I am trying to keep my MySQL user accounts as restricted as possible with privileges, only granting the bare minimum for what I need.

I have a user called creator which I want to use to create new users, create new databases, and assign those users privileges to those databases, but only to a database of a certain format.

To create the creator user, I have the following (run as root):

GRANT CREATE USER, CREATE ON *.* TO 'creator'@'localhost' IDENTIFIED BY 'password';
GRANT ALL PRIVILEGES ON `my_prefix\_%`.* TO 'creator'@'localhost' WITH GRANT OPTION;

Now I would assume that this would give me the ability to create a new user, and assign it any privileges to a table matching my_prefix_%, but that does not seem to be the case. Running the following queries as the creator user gives me an error.

CREATE USER 'test'@'localhost' IDENTIFIED BY 'password';

These work and I can create the user and the database just fine. Then trying to assign the privileges to the new user on the new database I get the following:

GRANT ALL PRIVILEGES ON `my_prefix_test`.* TO 'test'@'localhost';

> ERROR 1044 (42000): Access denied for user 'creator'@'localhost' to database 'my_prefix_test'

I also flushed privileges to be safe.

Does anyone have any insight into the issue? Would this be more easily accomplished with stored procedures? Thanks!

  • Interestingly enough, this does seem to work for me, although it shouldn't. Since, like you said, an underscore as a literal means a one character wildcard. I wonder if this is a bug with MySQL possibly?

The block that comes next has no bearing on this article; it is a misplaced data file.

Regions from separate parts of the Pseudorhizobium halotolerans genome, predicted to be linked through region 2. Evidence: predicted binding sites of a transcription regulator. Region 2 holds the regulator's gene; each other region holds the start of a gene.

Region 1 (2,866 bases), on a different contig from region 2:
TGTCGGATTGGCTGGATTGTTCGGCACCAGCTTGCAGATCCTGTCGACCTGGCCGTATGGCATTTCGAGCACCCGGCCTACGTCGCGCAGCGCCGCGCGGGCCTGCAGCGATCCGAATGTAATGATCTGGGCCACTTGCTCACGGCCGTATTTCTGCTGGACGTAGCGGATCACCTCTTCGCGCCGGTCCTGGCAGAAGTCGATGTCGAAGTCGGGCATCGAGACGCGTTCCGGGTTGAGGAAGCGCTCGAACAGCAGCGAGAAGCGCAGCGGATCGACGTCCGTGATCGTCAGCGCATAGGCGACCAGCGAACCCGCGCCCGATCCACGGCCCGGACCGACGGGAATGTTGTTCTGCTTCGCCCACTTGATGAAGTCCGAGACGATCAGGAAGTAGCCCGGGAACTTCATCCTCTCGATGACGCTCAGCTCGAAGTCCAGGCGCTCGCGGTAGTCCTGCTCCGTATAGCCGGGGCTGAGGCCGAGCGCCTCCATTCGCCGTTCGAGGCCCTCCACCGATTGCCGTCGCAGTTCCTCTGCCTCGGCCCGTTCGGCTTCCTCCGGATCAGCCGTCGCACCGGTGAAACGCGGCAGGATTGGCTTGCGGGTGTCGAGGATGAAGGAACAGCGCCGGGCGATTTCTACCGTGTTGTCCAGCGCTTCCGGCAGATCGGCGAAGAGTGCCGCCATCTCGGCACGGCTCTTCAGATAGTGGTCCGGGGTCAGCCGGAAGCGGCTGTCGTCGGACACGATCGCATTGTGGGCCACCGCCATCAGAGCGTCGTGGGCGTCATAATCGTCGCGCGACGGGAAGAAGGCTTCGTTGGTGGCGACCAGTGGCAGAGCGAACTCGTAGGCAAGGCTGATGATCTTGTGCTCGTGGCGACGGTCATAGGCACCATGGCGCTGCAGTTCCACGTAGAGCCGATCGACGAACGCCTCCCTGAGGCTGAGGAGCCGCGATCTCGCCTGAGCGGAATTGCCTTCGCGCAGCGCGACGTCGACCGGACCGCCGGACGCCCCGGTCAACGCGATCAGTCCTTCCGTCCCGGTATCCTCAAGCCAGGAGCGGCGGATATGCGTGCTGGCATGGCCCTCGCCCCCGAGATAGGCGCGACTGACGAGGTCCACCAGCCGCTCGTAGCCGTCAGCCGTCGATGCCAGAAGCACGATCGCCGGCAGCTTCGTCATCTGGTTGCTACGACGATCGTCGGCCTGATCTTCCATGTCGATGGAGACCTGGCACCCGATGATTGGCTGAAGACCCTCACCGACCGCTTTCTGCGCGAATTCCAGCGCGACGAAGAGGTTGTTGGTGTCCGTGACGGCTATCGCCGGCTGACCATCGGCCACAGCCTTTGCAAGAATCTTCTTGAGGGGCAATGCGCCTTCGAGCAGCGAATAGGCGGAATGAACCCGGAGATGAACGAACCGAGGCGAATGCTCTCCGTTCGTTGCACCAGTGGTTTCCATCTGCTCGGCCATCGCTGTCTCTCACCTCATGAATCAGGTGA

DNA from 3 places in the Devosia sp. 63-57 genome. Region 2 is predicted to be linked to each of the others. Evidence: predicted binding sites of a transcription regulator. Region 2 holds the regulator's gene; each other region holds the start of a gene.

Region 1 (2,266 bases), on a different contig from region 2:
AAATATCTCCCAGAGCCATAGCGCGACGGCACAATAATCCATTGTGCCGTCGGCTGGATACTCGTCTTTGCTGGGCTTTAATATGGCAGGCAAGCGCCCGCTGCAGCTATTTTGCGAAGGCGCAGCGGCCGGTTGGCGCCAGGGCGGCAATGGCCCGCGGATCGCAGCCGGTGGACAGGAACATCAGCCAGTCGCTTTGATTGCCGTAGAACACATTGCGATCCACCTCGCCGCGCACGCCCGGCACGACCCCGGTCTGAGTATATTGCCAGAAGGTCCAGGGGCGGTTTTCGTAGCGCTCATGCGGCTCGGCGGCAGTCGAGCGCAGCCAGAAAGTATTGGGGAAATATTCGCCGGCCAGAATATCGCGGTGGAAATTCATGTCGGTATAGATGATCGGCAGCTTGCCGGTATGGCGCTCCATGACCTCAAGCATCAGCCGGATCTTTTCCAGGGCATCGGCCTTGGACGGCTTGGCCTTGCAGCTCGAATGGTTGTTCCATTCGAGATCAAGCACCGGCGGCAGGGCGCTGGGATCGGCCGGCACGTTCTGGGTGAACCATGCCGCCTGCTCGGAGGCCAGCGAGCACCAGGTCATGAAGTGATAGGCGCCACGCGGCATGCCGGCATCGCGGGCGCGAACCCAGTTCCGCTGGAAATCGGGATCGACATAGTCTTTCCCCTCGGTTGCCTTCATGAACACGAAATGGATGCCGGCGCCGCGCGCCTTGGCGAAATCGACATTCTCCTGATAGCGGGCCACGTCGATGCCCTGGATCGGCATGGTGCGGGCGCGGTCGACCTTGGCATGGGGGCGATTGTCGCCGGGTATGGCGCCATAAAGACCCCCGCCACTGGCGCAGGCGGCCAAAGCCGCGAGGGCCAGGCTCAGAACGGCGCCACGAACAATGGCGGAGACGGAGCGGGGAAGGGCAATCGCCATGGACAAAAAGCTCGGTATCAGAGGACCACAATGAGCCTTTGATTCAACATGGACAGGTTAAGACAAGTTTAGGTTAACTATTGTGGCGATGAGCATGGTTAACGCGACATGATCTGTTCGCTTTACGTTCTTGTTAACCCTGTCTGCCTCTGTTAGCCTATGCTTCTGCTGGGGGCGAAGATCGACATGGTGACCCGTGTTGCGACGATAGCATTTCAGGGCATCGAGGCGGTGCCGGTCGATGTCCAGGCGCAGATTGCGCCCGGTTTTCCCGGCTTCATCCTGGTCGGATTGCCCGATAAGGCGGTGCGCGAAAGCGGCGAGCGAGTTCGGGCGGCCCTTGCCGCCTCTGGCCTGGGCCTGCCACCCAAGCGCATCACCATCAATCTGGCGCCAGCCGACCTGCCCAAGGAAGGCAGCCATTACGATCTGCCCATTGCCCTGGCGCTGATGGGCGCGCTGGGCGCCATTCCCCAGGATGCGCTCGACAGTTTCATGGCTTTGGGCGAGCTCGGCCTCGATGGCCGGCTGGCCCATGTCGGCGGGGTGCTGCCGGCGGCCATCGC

– Ahorner
    Dec 6, 2014 at 19:06
  • 1
    Don't know if it's a bug. The _ are apparently working as wildcards, because I can create the database my_prefixxtest and grant to it accordingly. I can't make it work by backslash-escaping both _ though. Dec 6, 2014 at 19:11
  • I was able to create a database of myotherdb and try to grant all privileges to the test user to it unsuccessfully (this is what I was going for). I think this should be good enough, thanks! I would be happy to accept your answer if you post one.
    – Ahorner
    Dec 6, 2014 at 19:14

1 Answer 1


According to the MySQL GRANT documentation, wildcard characters _ and % need to be backslash-escaped to be used as literals in the database name. In your attempt at the top, you have escaped one _ as \_ but not the other. If you do escape both underscores, you can achieve correct grants. The trick though, is that you must also escape them later when issuing the GRANT statement as the creator user to the test user:

Login as root (or a fully privileged user):

-- As root:
GRANT CREATE USER, CREATE ON *.* TO 'creator'@'localhost' IDENTIFIED BY 'password';
-- Escape both underscores here
GRANT ALL PRIVILEGES ON `my\_prefix\_%`.* TO 'creator'@'localhost' WITH GRANT OPTION;

Login as creator:

Query OK, 1 row affected (0.00 sec)
CREATE USER 'test'@'localhost' IDENTIFIED BY 'password';
Query OK, 0 rows affected (0.00 sec)

-- Issue the GRANT but escape the underscores.
-- because creator@localhost does not have permission to grant on 
-- a pattern like myXprefixXtest, as the unescaped _ wildcards would allow
GRANT ALL PRIVILEGES ON `my\_prefix\_test`.* TO 'test'@'localhost';
Query OK, 0 rows affected (0.00 sec)

Login as test, the grant works:

USE my_prefix_test;
Query OK, 0 rows affected (0.00 sec)
  • 1
    Michael, you are amazing. I think what I really needed was to escape the underscores in the second grant (as creator). Thank you so much for your time!
    – Ahorner
    Dec 6, 2014 at 19:17
  • This tip permit to user create database without start with prefix such other_prefix_database
    – abkrim
    Jul 29, 2021 at 6:50

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